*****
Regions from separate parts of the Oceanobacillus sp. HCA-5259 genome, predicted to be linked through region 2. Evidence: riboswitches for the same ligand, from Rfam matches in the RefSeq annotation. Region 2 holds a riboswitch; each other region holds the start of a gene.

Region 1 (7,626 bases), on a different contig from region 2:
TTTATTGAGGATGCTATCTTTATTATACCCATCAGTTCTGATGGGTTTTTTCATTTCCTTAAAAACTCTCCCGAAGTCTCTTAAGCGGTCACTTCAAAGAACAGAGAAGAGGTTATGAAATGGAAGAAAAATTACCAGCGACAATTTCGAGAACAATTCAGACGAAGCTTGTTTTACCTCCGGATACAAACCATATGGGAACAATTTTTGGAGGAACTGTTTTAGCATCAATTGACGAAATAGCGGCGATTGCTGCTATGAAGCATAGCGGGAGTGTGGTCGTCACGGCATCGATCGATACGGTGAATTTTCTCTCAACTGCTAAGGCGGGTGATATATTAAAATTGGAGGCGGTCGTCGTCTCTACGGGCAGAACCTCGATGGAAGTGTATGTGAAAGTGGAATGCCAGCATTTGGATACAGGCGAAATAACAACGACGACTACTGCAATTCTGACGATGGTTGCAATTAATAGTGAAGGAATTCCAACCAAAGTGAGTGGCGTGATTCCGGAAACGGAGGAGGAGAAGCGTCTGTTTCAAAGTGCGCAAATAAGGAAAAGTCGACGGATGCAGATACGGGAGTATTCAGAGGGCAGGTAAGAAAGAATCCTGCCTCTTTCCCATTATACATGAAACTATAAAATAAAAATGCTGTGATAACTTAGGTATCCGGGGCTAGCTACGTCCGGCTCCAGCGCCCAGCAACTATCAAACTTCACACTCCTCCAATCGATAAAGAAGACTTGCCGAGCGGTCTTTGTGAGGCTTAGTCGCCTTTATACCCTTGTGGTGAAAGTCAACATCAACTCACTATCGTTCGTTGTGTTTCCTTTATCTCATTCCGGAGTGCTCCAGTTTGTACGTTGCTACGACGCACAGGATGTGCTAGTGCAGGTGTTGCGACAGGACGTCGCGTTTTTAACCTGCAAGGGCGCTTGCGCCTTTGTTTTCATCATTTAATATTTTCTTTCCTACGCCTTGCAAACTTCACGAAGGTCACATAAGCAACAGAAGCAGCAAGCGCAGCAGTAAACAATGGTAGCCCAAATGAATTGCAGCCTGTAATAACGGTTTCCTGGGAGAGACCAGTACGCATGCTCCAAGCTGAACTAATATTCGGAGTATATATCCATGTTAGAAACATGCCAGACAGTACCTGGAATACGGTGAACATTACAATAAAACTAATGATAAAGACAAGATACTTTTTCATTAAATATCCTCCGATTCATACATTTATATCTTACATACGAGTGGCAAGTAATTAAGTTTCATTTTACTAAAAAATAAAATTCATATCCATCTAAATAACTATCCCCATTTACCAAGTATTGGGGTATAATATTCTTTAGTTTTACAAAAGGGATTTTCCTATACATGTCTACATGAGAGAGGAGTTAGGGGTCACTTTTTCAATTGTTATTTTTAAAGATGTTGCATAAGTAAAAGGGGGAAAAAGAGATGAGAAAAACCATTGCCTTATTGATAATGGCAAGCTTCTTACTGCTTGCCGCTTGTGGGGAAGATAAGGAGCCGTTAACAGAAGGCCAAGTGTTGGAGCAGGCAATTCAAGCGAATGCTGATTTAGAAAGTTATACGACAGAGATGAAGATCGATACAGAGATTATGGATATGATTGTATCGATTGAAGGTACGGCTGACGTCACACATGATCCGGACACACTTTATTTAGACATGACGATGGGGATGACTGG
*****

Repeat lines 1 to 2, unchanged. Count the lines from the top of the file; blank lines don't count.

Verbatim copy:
Regions from separate parts of the Oceanobacillus sp. HCA-5259 genome, predicted to be linked through region 2. Evidence: riboswitches for the same ligand, from Rfam matches in the RefSeq annotation. Region 2 holds a riboswitch; each other region holds the start of a gene.

Region 1 (7,626 bases), on a different contig from region 2: